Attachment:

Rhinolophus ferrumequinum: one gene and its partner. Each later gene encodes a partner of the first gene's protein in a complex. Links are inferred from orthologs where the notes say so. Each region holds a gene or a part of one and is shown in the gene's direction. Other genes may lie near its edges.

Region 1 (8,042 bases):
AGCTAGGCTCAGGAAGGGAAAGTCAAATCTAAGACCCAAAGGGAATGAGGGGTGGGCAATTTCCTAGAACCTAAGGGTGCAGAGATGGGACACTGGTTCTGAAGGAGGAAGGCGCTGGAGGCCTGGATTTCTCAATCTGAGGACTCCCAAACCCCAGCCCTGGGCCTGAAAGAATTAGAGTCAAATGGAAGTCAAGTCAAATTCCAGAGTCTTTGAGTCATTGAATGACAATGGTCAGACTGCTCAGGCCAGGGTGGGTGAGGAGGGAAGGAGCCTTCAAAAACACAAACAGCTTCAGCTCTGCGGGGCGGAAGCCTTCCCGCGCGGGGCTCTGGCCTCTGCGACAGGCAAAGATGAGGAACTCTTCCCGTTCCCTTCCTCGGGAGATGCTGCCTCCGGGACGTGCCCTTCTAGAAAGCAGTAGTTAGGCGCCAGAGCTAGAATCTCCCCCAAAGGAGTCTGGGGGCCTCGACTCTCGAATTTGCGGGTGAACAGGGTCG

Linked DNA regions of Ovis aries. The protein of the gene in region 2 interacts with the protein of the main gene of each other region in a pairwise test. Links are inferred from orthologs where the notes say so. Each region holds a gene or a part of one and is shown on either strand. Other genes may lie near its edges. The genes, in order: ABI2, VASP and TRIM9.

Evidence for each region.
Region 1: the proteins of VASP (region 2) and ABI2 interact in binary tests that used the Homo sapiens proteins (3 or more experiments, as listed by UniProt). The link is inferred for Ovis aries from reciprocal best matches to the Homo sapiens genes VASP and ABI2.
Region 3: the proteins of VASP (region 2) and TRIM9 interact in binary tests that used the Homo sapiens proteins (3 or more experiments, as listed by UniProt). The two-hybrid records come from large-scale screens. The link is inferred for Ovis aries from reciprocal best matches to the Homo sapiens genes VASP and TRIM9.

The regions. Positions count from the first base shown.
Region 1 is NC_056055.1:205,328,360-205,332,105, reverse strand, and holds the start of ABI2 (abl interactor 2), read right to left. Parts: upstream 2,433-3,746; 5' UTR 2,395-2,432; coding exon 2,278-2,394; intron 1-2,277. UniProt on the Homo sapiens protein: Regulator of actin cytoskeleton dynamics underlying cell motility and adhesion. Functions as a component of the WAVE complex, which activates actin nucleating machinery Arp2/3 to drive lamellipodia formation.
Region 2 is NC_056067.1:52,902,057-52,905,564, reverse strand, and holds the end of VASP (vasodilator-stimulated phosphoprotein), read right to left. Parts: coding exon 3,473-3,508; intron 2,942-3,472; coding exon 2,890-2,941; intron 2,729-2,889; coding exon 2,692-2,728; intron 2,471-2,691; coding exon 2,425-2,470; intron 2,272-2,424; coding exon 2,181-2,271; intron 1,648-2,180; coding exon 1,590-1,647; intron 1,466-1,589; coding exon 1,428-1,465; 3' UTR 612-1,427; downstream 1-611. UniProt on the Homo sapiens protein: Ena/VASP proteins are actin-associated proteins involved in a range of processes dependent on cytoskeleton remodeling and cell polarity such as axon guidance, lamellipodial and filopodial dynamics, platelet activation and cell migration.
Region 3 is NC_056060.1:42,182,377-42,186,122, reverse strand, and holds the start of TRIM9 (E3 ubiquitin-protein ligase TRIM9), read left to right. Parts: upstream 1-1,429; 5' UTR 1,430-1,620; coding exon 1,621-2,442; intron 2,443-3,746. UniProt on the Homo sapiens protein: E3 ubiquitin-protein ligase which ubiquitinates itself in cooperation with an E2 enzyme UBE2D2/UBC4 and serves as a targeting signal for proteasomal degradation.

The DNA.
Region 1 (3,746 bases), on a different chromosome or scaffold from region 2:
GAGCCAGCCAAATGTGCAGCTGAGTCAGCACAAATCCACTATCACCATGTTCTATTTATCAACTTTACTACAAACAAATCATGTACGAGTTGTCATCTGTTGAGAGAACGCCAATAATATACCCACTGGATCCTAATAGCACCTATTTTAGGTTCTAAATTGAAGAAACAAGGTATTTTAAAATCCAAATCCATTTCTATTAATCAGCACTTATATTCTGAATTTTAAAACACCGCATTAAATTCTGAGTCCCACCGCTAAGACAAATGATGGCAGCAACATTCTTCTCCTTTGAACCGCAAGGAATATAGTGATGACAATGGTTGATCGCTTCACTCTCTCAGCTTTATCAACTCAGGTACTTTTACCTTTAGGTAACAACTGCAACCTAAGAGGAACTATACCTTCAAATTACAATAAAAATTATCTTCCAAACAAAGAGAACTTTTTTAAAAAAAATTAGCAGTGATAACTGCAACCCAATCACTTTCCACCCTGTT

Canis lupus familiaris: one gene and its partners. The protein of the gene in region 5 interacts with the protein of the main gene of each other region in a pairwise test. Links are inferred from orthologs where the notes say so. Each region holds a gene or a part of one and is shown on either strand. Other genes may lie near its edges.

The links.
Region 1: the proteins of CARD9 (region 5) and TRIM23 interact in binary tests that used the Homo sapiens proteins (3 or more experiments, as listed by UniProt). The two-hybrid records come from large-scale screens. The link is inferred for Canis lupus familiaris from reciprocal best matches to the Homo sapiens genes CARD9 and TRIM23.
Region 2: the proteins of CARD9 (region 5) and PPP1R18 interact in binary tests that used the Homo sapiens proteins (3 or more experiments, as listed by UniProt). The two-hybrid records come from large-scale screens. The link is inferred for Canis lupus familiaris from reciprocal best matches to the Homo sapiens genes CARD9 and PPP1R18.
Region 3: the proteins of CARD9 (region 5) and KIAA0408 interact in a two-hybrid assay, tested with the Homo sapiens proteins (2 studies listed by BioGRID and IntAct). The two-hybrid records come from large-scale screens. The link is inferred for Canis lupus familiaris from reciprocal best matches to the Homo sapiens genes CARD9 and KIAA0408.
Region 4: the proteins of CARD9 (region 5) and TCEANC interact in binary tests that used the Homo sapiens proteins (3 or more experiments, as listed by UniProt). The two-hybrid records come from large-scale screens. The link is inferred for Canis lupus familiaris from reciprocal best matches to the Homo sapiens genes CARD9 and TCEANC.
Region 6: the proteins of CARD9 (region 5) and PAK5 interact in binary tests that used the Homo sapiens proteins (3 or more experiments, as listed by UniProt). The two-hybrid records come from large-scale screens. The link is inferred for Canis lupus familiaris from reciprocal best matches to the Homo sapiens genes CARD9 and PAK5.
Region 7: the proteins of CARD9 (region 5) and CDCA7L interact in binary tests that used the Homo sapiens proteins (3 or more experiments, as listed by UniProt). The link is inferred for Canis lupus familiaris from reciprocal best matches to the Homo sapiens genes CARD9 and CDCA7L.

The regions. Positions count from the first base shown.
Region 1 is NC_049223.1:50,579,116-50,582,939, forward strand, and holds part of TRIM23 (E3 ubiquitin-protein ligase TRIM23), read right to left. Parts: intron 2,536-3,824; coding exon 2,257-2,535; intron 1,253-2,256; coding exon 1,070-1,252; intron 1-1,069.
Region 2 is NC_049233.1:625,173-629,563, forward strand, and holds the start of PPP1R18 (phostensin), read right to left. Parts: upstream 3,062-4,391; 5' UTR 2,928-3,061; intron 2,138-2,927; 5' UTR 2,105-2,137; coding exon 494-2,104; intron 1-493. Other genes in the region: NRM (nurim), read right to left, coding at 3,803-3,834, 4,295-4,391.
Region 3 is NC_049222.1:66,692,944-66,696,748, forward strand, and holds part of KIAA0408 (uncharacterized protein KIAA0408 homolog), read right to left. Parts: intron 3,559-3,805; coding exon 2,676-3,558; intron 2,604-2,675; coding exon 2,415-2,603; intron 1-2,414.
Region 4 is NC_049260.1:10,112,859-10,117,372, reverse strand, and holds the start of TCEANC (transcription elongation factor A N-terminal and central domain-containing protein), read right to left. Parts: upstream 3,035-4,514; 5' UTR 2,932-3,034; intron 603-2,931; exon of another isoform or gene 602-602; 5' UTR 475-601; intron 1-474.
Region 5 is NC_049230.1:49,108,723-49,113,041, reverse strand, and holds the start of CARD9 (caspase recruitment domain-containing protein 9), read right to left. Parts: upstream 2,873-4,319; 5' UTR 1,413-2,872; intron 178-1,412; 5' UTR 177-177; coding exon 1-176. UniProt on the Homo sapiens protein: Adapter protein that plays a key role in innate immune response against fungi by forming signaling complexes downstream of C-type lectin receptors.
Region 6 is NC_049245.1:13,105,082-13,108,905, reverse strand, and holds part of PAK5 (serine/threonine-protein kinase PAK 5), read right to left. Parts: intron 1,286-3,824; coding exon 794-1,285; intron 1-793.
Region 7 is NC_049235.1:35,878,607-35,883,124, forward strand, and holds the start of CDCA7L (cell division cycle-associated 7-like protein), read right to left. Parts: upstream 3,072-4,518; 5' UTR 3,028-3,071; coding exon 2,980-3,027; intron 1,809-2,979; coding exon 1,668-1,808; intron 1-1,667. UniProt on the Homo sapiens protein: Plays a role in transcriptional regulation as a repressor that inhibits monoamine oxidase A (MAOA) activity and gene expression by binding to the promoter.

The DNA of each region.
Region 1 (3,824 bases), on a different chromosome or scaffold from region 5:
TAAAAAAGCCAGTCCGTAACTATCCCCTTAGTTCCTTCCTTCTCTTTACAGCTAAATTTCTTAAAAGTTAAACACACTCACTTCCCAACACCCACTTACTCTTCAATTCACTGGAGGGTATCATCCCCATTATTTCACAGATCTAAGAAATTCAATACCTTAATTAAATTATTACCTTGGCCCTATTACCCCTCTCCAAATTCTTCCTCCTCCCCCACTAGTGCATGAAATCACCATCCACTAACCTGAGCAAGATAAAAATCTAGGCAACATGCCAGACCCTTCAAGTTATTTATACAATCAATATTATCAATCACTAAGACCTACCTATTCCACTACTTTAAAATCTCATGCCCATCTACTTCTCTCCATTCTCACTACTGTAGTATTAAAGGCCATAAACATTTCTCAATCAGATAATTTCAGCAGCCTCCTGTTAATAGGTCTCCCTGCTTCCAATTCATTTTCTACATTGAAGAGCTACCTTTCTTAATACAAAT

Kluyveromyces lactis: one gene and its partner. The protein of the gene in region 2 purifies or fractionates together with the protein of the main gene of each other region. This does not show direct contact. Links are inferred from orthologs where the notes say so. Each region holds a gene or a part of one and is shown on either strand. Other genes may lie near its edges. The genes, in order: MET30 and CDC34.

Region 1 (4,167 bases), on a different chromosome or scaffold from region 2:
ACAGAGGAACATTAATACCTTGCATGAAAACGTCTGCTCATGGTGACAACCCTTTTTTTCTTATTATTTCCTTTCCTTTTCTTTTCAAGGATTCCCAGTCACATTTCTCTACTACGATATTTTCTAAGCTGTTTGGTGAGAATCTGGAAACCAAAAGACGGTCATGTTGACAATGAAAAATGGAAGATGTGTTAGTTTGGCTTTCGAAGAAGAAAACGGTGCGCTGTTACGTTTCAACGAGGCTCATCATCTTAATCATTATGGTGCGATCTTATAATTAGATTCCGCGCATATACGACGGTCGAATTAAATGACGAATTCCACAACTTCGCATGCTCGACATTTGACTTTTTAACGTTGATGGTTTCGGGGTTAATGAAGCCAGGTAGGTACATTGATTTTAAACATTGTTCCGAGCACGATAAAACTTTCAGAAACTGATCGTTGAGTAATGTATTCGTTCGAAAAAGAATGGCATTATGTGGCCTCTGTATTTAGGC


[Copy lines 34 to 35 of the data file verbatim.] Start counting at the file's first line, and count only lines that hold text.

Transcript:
Kluyveromyces lactis: one gene and its partner. The protein of the gene in region 2 purifies or fractionates together with the protein of the main gene of each other region. This does not show direct contact. Links are inferred from orthologs where the notes say so. Each region holds a gene or a part of one and is shown on either strand. Other genes may lie near its edges. The genes, in order: MET30 and CDC34.

Region 1 (4,167 bases), on a different chromosome or scaffold from region 2: